At the start of this month, the UK Government’s bedroom tax came into force and I have joined with colleagues in calling for action from the SNP to support vulnerable households.
I have written on this blog before outlining the background to the bedroom tax and my objections to it.
The position now is as it was then aside from a partial u-turn to exempt foster carers and armed forces personnel.
Over the weekend, the City of Edinburgh Council confirmed that it is to pursue a policy whereby social tenants affected by the bedroom tax will not face eviction as a result of reduced housing benefit. On Monday I visited Fife Council and talked with Councillor David Ross and senior officials in Fife about the implications of the raft of welfare reforms the Conservative Government is currently pushing ahead with.
Like Edinburgh, Fife are determined that no one will be evicted due to debts built up as a result of the Bedroom Tax. I want to see action from the SNP Government to ensure that a similar approach is taken across the country.
The SNP say they don’t want evictions so I am disappointed that they have ignored calls from Scottish Labour to legislate for such protection. We wanted to see emergency legislation that would protect people from eviction as long as they were engaging with advice services.
I first raised the need for the Scottish Government to put its money where its mouth is and provide financial assistance to local authorities and social landlords to allow them to protect tenants caught up in the bedroom tax last month. Disappointingly the SNP government have not acknowledged that their decision to allocate the bulk of their cuts to local government over the last two years is creating a perfect storm for local authorities.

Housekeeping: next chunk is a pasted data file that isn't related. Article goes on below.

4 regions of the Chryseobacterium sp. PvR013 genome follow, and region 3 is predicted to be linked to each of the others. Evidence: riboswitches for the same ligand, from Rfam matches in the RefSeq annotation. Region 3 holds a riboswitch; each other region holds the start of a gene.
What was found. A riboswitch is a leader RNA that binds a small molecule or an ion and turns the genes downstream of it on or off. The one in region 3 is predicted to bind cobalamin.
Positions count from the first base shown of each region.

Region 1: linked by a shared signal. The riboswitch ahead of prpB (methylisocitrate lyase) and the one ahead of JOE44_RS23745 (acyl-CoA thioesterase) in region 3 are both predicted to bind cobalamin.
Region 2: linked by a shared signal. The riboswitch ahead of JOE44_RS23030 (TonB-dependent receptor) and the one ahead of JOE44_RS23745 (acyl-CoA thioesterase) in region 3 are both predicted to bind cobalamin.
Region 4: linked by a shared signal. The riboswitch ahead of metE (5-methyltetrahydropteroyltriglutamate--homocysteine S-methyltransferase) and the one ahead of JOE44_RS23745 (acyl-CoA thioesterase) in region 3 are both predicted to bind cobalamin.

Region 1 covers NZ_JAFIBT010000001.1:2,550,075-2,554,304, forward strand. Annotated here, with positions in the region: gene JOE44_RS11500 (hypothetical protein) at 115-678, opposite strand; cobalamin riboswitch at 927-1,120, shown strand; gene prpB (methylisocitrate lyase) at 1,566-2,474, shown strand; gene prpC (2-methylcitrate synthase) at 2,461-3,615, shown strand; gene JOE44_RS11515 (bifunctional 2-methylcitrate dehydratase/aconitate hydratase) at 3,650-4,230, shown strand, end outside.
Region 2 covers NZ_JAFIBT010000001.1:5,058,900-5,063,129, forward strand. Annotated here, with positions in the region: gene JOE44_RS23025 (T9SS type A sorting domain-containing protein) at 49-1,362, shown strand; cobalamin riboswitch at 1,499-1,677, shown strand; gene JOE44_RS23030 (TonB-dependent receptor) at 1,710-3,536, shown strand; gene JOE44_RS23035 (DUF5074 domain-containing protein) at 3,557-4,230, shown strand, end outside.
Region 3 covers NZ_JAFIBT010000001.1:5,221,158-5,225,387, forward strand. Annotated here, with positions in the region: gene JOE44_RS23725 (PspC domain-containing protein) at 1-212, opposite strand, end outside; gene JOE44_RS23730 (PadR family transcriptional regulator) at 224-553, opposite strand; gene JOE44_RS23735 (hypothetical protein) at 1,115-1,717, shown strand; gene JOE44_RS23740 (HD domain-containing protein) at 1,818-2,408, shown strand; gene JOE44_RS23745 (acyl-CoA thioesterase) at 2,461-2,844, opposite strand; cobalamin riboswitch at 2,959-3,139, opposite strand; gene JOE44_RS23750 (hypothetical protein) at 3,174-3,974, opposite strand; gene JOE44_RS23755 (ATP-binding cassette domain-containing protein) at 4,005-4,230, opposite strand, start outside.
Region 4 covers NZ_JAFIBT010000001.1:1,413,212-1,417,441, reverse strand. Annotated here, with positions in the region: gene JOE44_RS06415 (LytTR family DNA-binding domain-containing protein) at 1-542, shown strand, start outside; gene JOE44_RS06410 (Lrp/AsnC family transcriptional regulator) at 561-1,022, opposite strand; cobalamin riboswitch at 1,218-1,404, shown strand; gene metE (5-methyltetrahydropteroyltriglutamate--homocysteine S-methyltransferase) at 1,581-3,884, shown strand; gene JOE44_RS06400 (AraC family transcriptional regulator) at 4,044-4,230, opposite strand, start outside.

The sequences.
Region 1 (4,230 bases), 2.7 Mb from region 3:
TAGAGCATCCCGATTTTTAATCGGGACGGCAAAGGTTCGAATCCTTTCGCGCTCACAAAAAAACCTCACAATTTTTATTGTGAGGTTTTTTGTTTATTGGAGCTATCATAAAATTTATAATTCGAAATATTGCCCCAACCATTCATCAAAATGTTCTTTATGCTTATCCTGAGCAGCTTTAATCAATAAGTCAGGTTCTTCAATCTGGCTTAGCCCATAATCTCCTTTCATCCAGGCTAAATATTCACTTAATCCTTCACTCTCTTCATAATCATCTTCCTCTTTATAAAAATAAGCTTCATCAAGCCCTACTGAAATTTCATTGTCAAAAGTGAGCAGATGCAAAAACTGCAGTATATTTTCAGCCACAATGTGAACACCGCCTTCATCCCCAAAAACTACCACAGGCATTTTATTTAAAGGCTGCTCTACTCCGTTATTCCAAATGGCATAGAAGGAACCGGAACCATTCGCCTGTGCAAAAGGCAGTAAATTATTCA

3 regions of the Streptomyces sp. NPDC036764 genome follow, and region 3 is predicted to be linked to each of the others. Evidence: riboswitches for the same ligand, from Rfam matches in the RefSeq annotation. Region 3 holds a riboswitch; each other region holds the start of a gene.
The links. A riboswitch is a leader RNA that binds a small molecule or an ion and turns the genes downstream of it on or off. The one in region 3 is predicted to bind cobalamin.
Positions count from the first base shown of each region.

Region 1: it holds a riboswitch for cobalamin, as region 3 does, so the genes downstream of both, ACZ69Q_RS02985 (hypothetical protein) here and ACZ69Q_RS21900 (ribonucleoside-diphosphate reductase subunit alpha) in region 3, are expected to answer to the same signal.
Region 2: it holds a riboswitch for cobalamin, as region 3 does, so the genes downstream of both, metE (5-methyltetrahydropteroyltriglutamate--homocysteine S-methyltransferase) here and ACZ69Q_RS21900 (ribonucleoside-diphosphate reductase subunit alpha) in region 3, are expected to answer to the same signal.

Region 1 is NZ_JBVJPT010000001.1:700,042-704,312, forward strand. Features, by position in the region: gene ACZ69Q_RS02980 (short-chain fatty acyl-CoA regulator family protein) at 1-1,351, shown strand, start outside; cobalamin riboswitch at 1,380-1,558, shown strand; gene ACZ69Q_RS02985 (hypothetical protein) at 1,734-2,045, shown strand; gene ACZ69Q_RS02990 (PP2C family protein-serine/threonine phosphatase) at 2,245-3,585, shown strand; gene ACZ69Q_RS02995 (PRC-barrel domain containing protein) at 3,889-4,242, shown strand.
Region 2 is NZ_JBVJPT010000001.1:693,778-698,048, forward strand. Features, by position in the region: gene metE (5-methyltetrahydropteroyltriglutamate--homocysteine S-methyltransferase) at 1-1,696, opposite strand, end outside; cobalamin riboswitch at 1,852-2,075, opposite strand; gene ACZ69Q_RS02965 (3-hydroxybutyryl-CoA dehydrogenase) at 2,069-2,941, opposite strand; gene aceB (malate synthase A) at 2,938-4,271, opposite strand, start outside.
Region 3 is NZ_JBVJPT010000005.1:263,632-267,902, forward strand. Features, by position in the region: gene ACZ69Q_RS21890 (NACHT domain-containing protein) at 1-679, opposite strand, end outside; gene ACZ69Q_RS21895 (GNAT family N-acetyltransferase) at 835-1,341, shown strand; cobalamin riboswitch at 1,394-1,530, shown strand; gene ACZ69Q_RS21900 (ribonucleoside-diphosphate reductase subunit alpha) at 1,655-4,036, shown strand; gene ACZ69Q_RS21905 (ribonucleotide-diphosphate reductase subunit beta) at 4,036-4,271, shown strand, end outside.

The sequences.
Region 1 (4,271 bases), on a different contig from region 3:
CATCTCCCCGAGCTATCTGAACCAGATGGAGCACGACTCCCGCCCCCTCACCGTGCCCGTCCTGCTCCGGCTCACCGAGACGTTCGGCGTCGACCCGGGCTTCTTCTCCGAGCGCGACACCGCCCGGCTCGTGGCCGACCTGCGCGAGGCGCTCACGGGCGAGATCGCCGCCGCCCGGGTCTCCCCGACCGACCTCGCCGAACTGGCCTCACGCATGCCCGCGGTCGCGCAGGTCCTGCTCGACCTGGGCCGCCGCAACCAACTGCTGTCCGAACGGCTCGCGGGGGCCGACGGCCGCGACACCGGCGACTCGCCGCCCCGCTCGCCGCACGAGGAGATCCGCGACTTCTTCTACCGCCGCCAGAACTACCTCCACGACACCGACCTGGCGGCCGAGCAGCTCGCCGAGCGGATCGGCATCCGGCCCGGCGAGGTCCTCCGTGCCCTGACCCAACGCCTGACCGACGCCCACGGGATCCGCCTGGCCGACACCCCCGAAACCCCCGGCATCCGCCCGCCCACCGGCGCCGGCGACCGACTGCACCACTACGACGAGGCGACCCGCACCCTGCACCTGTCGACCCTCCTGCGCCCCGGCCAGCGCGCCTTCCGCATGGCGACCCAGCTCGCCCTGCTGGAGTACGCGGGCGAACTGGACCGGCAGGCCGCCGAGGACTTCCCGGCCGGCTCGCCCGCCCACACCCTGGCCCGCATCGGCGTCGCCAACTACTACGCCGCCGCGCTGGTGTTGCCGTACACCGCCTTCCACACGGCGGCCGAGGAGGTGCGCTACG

Sensible welfare reform is required to simplify the system but the bedroom tax is far from fair – in fact, the policy is in such a mess that it could end up costing more that it saves as social tenants are pushed into homelessness or more expensive private rented accommodation.
It’s impact on council and housing association budgets could be totally counter productive as combined with the impact of direct payments it will make it harder to budget for rental income. At the same time more investment will be required to support advice services and access to IT facilities to enable tenants to negotiate their way through the raft of changes coming through welfare reforms.
Alongside calling for action from the Scottish Government to alleviate the worst aspects of the bedroom tax, I will continue to campaign with colleagues for David Cameron to bin the policy.
David Cameron’s Bedroom Tax tells you all you need to know about him and his government.
With one hand he gives millionaires a tax cut and with the other he’s hitting hard-pressed families and the disabled with an unfair and unworkable bedroom tax.